Zingerman’s, Ann Arbor, Michigan

So this is what bread feels like, I thought, walking across the red-bricked streets of Ann Arbor, with red brick buildings on either side of me, on one of the most excruciatingly hot days of the summer. I had come from cool and breezy Vancouver Island to Ann Arbor, Michigan on a mission; to experience the nationally-famous, world class deli known as Zingerman’s. Born in 1982, it has grown beyond being Ann Arbor’s darling to an American institute of good eating with a personal mandate to source out the best of local and imported foods, to teach eaters about what they are tasting, where it comes from, the history behind say, peameal bacon, Darjeeling tea, or Costa Rican coffee.

It being too sticky for coffee and past the noon-hour rush, I expected a quiet house, but as I stepped inside the old corner building that is Zingerman’s I was hit with a crowd of surprisingly high-spirited, cool-tempered folks. Lines of hungry people zigzagged back from the deli counter and around the corner into the tiny pantry-like area of the shop that holds towering shelves of olive oils, preserves, mustards, crackers, dried goods, and cookbooks. Names were being called out from servers with paper bags in their hands, “John M!” someone yelled and paused to touch me on the shoulder. “How are you doing?” the server stopped to ask before responding to a raised arm and a “I’m John M!”

I stepped up to the cheese counter, looking for my favourite elusive mimolette. “Do you love cheese?” a worker behind the mountains of oozing, stinking, yellow and orange wedges asked after watching me peruse for a moment.

“Of course,” I replied, and told him about my penchant for mimolette. He proceeded to take me on a tour through the cheeses made in their own creamery that come closest to my favourite and a few others that, on a hunch, he thought I might enjoy. A good six samples later I found myself near the deli counter under a chalkboard menu crammed with mouth-watering sandwich selections. I realized I was in the middle of a gaggle of women who were having a hard time narrowing down the choices. “Come over here folks,” a deli server said to the group good-naturedly, “I’m going to help you decide.” Looking relieved, they followed and I picked a plump turkey sandwich, paid at the counter and headed into the courtyard where bright coloured umbrellas were keeping the beating sun off the happy snackers around the picnic tables.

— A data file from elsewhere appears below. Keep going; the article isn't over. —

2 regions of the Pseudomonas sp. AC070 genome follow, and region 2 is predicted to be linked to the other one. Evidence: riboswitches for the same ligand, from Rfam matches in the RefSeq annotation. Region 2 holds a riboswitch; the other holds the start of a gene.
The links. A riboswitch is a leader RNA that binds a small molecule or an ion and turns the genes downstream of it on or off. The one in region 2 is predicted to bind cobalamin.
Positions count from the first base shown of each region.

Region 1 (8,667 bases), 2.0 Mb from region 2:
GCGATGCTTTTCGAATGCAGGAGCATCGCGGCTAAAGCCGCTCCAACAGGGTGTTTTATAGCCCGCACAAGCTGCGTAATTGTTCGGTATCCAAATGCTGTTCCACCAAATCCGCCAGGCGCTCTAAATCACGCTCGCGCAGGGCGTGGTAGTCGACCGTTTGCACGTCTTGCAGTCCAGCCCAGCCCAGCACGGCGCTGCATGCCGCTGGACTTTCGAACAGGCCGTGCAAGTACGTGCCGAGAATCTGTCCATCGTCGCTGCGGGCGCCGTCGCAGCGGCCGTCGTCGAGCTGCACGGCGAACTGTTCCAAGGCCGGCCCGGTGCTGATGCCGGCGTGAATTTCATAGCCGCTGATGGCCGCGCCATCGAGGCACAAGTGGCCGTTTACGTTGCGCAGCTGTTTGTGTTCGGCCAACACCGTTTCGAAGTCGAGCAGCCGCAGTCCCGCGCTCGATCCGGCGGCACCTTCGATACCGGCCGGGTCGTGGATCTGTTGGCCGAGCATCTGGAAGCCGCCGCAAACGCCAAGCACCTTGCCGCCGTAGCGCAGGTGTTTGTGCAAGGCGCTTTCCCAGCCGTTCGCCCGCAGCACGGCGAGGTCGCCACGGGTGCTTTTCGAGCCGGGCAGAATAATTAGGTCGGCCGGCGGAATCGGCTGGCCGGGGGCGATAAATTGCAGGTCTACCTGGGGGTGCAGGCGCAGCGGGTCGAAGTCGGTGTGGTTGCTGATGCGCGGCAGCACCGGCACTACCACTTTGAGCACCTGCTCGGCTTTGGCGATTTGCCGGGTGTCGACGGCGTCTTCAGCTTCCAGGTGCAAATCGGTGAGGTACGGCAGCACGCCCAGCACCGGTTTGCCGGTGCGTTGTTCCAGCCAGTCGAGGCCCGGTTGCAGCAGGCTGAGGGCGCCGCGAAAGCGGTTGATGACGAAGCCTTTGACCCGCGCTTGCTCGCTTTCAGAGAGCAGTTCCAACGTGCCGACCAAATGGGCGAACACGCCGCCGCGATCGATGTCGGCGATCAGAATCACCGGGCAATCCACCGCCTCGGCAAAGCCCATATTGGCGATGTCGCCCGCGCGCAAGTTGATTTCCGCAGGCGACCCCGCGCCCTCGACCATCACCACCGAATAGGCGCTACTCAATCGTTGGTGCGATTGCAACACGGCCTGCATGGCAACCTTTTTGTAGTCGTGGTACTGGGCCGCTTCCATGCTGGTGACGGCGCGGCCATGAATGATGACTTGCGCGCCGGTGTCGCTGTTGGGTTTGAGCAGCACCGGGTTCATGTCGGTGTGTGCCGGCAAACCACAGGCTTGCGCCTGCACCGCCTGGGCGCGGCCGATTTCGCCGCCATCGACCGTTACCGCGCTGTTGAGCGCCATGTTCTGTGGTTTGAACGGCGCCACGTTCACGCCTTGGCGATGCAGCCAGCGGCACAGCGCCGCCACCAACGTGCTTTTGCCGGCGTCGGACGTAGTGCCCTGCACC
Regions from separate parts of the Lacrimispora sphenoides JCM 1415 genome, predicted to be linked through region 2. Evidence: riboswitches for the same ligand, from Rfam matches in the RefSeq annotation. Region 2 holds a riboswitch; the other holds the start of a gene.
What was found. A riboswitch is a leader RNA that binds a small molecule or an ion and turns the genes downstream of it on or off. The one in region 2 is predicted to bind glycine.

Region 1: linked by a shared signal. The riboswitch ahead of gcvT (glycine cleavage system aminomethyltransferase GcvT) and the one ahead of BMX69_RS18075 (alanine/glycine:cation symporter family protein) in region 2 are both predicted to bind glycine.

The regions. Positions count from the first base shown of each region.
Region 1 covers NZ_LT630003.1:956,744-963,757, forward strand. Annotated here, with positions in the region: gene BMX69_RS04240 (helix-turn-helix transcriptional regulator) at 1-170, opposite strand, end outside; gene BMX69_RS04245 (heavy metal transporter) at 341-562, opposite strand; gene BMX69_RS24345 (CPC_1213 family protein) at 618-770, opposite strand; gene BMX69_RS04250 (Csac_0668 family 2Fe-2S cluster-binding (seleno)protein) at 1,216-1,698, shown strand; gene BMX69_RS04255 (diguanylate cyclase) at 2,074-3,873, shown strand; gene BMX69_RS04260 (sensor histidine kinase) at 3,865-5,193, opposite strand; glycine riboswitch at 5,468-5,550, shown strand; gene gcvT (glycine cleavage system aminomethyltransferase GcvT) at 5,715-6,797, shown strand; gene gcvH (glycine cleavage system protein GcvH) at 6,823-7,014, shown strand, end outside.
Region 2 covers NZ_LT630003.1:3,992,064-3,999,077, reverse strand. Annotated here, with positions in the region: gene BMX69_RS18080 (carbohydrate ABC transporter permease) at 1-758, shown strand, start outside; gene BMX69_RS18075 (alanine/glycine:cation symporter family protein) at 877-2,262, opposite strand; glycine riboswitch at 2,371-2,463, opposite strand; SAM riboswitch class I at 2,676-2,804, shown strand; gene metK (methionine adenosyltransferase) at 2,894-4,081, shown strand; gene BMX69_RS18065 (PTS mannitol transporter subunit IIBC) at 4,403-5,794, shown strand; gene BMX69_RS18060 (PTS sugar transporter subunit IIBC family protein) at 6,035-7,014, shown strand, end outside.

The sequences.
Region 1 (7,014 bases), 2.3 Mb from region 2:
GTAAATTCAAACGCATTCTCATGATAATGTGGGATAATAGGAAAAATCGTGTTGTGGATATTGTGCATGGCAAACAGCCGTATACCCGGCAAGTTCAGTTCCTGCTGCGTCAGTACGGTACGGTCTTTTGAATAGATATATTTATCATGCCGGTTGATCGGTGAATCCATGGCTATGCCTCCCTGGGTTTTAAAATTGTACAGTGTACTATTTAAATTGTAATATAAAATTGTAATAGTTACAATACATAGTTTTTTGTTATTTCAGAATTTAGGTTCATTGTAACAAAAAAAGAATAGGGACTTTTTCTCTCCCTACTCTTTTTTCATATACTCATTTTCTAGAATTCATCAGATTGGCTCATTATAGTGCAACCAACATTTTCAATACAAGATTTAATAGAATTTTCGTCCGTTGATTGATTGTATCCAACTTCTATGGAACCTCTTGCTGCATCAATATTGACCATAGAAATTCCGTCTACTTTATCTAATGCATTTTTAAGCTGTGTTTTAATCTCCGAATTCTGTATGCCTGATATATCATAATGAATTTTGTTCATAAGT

While waiting for my order to come up, I wandered into the Café Next Door where Zingerman’s baristas and bakers have a cooler, quieter venue for mudslinging and scooping house-made gelato. I gratefully accepted an offer for a sample of moist dark chocolate cake with smooth —not cloyingly-sweet— frosting, ordered a perfectly bitter and creamy iced latte, and a side of crisp clean coleslaw to go with my sandwich. “Try anything you want,” the woman behind the counter encouraged me, “there’s no limit on samples.” At her behest, I nibbled a piece of mandelbread and rugelash and asked about the ‘dirty sheed’ listed on the menu under espresso drinks. (“Two shots of espresso, a shot of Mexican vanilla, ice, and cream.”) My favourite drink, hot cocoa, would have been murder on a day like this but it was good to know their mochas and hot chocolates were made with Scharffenberger’s chocolate and real whipped cream.

With iced latte and turkey sandwich —paired with the perkiest pickle I’ve ever set my teeth to— I sat at a table and took in all the information around me. The walls were papered with press stories on the Zingerman business, a story on how real hot chocolate is made (a coffee shop after my own heart), how they choose their coffee beans, and notes on nearby Calder farm where they source their dairy. Good reading material while chewing.

The food was exceptional, exceeding even the descriptions I had been given when I inquired my local friends about Zingermans. And their philosophy on educationg the public about food is exemplary, but what impressed me even more was how friendly and hospitable everyone was. It almost felt as though I had walked into a new friend’s kitchen, on the hottest day of the summer no less, and been given a place to sit, a glass of ice cold water and the best sandwich I’ve had in memory. Try some cake, try this ice cream we just made, let me tell me you where we got that turkey. The atmosphere was busy and full of that particular crazed energy of people who are hungry, hot, and in one of their favourite places, but I never felt ignored, rushed, or like a walking wallet. Rather several workers took time to ask how I was, if I wanted to taste anything, and how long was I in town for. They’ve got more than the food right there, they’ve got the attitude to go with it. Come in, sit down, enjoy a meal and let us tell you a story. – by Katie Zydbel

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